An eternal monument of an unsurpassed civilisation
Knossos was the most prominent centre of the Minoan Civilisation, one of the magnificent civilisations of human kind. The renowned ancient city with the palace is the largest and most typical archaeological site ever discovered on Crete. It is located at a distance of 6 km SE of Heraklion amidst olive groves, vineyards and cypress forests. According to tradition, it was the seat of the legendary king Minoa. Apart from being the royal family's residence, it was also the administrative and religious centre for the whole region. The Palace is also connected with thrilling legends, such as the myth of the Labyrinth with the Minotaur, and the story of Daedalus and Icarus.
The first person, who conducted a systematic excavation at Knossos in 1878, was the lover of antiquity Minos Kalokerinos. However, luck was on the Sir Arthur Evans' side, the Englishman who first came to Knossos in 1894 and discovered the palace. The excavation works commenced shortly after Crete's independence in 1900 and continued with several interruptions for 35 years, by Evans personally and his associates.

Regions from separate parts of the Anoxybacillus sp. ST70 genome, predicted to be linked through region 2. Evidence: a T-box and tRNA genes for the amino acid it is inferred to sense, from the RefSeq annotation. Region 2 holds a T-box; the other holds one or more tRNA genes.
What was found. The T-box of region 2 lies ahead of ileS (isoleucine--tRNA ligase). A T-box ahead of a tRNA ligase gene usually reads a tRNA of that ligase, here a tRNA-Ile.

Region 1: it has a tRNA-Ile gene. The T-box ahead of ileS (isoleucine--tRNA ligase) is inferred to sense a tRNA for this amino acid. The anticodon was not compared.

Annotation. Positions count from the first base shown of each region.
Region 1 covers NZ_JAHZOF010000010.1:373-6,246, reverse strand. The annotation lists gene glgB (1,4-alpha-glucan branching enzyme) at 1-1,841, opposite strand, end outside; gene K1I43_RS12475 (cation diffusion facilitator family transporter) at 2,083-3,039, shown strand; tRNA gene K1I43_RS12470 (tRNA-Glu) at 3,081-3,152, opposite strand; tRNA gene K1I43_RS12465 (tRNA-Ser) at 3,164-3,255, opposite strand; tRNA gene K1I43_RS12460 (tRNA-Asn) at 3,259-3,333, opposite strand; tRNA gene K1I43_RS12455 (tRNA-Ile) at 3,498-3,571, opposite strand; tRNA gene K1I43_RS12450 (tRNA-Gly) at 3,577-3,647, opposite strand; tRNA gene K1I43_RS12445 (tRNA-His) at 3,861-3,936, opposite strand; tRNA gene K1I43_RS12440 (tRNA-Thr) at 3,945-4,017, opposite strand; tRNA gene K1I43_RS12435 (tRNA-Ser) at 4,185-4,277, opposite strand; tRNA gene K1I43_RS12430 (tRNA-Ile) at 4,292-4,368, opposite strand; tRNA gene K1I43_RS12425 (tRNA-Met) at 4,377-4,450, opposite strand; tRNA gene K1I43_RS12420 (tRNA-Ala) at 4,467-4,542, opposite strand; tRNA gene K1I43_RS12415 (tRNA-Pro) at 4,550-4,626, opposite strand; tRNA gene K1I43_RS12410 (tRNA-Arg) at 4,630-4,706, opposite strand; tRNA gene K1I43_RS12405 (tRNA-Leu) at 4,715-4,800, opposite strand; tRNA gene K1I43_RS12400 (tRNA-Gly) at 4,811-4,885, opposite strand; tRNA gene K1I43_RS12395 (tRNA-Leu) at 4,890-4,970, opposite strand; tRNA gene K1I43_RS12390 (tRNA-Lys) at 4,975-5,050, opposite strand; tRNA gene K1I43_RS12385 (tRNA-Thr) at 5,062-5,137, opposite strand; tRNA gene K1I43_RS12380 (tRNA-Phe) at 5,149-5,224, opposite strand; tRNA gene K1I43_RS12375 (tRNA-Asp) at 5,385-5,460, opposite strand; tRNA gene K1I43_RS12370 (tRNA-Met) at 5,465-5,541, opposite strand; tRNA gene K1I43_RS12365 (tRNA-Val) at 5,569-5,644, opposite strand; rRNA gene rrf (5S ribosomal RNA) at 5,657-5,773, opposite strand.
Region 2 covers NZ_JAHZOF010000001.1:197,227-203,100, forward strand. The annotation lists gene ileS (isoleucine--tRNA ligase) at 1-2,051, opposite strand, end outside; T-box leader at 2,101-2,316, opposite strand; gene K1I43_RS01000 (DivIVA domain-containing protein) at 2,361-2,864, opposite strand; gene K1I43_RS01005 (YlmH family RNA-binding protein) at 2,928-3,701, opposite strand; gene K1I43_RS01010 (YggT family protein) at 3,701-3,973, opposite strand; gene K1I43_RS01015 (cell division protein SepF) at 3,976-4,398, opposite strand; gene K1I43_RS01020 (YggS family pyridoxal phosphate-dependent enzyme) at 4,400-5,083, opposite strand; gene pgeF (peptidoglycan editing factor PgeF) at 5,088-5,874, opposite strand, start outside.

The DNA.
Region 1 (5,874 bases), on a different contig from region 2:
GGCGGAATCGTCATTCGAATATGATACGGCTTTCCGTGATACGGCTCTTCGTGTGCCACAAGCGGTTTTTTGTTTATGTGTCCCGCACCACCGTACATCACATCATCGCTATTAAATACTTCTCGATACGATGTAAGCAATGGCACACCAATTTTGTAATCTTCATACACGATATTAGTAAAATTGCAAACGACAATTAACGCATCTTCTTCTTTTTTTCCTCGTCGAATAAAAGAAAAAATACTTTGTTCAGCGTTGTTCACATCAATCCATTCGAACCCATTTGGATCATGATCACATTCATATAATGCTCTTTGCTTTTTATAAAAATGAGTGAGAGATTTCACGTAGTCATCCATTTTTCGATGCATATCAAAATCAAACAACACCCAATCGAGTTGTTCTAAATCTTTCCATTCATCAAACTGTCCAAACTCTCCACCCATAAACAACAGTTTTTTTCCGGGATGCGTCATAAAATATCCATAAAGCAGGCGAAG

The Palace of Knossos
The brilliant Minoan palace of Knossos (was constructed in two phases: first in 1900 B.C. and then in 1700-1450 B.C.) occupies an area 22,000 sq. m. You enter the central court via the south entrance. You then come across three wings. The throne room is situated in the west wing.
The eastern wing contains the royal chambers, the double axes room, the queen's megaron with the dolphin frescos, the workshop areas – where the stone carver's workshop holds an eminent place – and the storage rooms. At the north entrance is the custom's house with columns and pillars. To the North West outside the palace are the lustral basin, the theatre and the royal road that leads to the small palace. To the northeast of the main palace you can visit the royal villa and 1 km further to the S is the royal tomb.